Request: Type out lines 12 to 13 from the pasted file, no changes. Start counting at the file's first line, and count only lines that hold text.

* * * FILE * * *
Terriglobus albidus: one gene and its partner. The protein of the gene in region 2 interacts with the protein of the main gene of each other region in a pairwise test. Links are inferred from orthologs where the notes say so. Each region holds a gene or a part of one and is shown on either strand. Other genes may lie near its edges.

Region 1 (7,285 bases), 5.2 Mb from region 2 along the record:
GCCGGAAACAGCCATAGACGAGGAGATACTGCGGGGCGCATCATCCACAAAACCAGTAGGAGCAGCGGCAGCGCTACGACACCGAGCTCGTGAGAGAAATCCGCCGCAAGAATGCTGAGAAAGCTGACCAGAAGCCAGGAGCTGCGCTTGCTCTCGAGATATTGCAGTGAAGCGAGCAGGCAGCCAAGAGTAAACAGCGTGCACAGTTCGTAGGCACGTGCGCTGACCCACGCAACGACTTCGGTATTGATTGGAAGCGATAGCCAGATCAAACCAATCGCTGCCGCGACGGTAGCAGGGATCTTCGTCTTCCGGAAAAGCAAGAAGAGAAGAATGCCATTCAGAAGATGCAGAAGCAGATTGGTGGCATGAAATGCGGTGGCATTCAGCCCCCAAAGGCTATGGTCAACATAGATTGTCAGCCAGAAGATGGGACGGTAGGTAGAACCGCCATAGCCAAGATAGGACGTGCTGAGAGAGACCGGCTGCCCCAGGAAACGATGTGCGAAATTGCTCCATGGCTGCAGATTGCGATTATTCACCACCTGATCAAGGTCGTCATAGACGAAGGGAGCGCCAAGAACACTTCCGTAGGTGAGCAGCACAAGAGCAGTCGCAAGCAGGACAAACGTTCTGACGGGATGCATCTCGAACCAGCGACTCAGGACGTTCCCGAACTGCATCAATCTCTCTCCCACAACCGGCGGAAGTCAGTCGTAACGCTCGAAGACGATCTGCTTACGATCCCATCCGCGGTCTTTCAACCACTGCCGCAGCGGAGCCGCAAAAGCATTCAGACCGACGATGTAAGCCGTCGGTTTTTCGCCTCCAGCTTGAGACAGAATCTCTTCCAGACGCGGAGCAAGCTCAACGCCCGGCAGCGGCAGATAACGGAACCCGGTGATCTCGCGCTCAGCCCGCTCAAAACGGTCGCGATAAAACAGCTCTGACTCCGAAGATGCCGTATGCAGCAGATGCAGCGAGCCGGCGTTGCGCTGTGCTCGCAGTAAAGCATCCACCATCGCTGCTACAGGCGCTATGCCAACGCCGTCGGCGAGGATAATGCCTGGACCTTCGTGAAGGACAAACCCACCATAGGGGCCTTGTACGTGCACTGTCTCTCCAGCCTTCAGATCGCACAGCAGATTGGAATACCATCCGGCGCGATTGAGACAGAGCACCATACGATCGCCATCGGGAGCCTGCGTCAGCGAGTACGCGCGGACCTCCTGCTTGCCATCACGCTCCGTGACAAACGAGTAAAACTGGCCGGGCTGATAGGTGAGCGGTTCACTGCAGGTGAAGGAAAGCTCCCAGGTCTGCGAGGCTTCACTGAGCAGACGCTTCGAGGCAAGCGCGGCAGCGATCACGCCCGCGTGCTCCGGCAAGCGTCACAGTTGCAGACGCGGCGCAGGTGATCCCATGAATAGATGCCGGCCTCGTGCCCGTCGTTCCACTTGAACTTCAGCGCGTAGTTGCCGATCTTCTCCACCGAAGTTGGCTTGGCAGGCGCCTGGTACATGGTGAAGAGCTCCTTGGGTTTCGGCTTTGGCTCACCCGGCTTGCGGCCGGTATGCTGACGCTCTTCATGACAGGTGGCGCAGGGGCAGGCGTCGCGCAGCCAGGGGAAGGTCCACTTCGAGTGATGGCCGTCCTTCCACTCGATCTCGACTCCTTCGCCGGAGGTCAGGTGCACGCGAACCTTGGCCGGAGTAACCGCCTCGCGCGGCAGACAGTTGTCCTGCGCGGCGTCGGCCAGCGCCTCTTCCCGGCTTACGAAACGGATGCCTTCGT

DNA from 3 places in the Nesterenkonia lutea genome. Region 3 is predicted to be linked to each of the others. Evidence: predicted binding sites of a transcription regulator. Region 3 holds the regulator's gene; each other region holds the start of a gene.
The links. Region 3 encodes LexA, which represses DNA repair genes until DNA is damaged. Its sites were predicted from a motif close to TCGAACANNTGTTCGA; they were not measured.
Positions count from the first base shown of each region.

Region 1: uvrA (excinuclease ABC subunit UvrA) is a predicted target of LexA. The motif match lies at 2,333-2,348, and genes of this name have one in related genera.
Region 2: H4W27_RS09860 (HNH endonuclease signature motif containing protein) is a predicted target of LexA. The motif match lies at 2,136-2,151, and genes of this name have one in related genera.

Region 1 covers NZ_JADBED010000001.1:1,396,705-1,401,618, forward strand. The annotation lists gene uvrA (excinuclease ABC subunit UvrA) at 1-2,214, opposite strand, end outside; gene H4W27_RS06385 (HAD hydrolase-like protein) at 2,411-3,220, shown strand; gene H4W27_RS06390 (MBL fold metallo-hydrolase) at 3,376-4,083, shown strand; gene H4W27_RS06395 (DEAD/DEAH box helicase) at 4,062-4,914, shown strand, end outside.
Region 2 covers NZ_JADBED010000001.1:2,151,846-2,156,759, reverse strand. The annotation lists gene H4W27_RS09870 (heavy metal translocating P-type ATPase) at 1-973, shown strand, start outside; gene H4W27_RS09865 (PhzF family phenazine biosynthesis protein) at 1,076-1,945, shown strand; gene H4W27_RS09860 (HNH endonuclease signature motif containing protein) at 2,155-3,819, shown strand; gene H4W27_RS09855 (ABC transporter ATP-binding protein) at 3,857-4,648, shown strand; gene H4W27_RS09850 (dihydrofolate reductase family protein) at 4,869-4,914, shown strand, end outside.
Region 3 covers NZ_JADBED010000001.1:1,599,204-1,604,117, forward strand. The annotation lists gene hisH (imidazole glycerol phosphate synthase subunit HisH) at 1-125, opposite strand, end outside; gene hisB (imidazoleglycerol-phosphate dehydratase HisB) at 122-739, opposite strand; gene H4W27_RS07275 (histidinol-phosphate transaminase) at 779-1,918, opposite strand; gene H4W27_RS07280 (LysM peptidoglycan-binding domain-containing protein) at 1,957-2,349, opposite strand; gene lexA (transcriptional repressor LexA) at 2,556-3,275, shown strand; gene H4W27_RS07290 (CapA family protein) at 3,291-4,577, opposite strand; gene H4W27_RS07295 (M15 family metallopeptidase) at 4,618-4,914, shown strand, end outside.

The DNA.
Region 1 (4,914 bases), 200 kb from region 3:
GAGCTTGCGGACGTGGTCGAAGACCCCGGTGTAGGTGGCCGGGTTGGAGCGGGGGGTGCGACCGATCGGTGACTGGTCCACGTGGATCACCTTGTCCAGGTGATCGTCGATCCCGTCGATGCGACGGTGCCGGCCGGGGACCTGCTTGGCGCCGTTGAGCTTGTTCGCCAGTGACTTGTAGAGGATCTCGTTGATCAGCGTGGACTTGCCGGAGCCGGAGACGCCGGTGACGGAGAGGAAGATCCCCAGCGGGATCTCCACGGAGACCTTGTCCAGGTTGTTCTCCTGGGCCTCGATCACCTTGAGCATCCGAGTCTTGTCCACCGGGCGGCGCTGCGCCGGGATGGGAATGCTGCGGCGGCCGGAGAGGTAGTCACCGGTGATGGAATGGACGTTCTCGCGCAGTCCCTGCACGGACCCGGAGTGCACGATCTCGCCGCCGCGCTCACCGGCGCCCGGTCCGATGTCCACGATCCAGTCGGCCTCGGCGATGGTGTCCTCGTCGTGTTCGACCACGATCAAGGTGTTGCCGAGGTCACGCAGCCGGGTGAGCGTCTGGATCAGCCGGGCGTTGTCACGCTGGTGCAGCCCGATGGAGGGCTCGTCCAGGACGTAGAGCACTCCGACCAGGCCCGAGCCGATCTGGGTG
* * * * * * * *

The DNA.
Region 1 (4,914 bases), 200 kb from region 3: